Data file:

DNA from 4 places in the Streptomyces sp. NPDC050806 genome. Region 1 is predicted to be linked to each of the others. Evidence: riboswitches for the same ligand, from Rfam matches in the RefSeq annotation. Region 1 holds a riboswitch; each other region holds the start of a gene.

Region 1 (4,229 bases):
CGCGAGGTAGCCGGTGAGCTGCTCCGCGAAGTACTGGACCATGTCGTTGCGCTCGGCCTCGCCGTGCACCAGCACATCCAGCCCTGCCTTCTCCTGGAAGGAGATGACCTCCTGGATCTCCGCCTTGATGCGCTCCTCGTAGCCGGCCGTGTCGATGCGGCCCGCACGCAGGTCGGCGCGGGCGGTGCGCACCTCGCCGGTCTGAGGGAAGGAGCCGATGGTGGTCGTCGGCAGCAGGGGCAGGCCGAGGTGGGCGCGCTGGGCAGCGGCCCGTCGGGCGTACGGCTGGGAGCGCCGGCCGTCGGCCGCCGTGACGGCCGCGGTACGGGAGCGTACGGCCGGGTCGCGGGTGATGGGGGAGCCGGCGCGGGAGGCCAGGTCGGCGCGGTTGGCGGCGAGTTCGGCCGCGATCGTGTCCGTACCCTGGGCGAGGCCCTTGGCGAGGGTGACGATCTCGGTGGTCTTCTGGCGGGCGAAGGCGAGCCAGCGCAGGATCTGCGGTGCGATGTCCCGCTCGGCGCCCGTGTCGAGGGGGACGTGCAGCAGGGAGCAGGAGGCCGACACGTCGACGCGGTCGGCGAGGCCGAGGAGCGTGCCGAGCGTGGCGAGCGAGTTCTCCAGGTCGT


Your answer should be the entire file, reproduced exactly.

DNA from 4 places in the Streptomyces sp. NPDC050806 genome. Region 1 is predicted to be linked to each of the others. Evidence: riboswitches for the same ligand, from Rfam matches in the RefSeq annotation. Region 1 holds a riboswitch; each other region holds the start of a gene.

Region 1 (4,229 bases):
CGCGAGGTAGCCGGTGAGCTGCTCCGCGAAGTACTGGACCATGTCGTTGCGCTCGGCCTCGCCGTGCACCAGCACATCCAGCCCTGCCTTCTCCTGGAAGGAGATGACCTCCTGGATCTCCGCCTTGATGCGCTCCTCGTAGCCGGCCGTGTCGATGCGGCCCGCACGCAGGTCGGCGCGGGCGGTGCGCACCTCGCCGGTCTGAGGGAAGGAGCCGATGGTGGTCGTCGGCAGCAGGGGCAGGCCGAGGTGGGCGCGCTGGGCAGCGGCCCGTCGGGCGTACGGCTGGGAGCGCCGGCCGTCGGCCGCCGTGACGGCCGCGGTACGGGAGCGTACGGCCGGGTCGCGGGTGATGGGGGAGCCGGCGCGGGAGGCCAGGTCGGCGCGGTTGGCGGCGAGTTCGGCCGCGATCGTGTCCGTACCCTGGGCGAGGCCCTTGGCGAGGGTGACGATCTCGGTGGTCTTCTGGCGGGCGAAGGCGAGCCAGCGCAGGATCTGCGGTGCGATGTCCCGCTCGGCGCCCGTGTCGAGGGGGACGTGCAGCAGGGAGCAGGAGGCCGACACGTCGACGCGGTCGGCGAGGCCGAGGAGCGTGCCGAGCGTGGCGAGCGAGTTCTCCAGGTCGT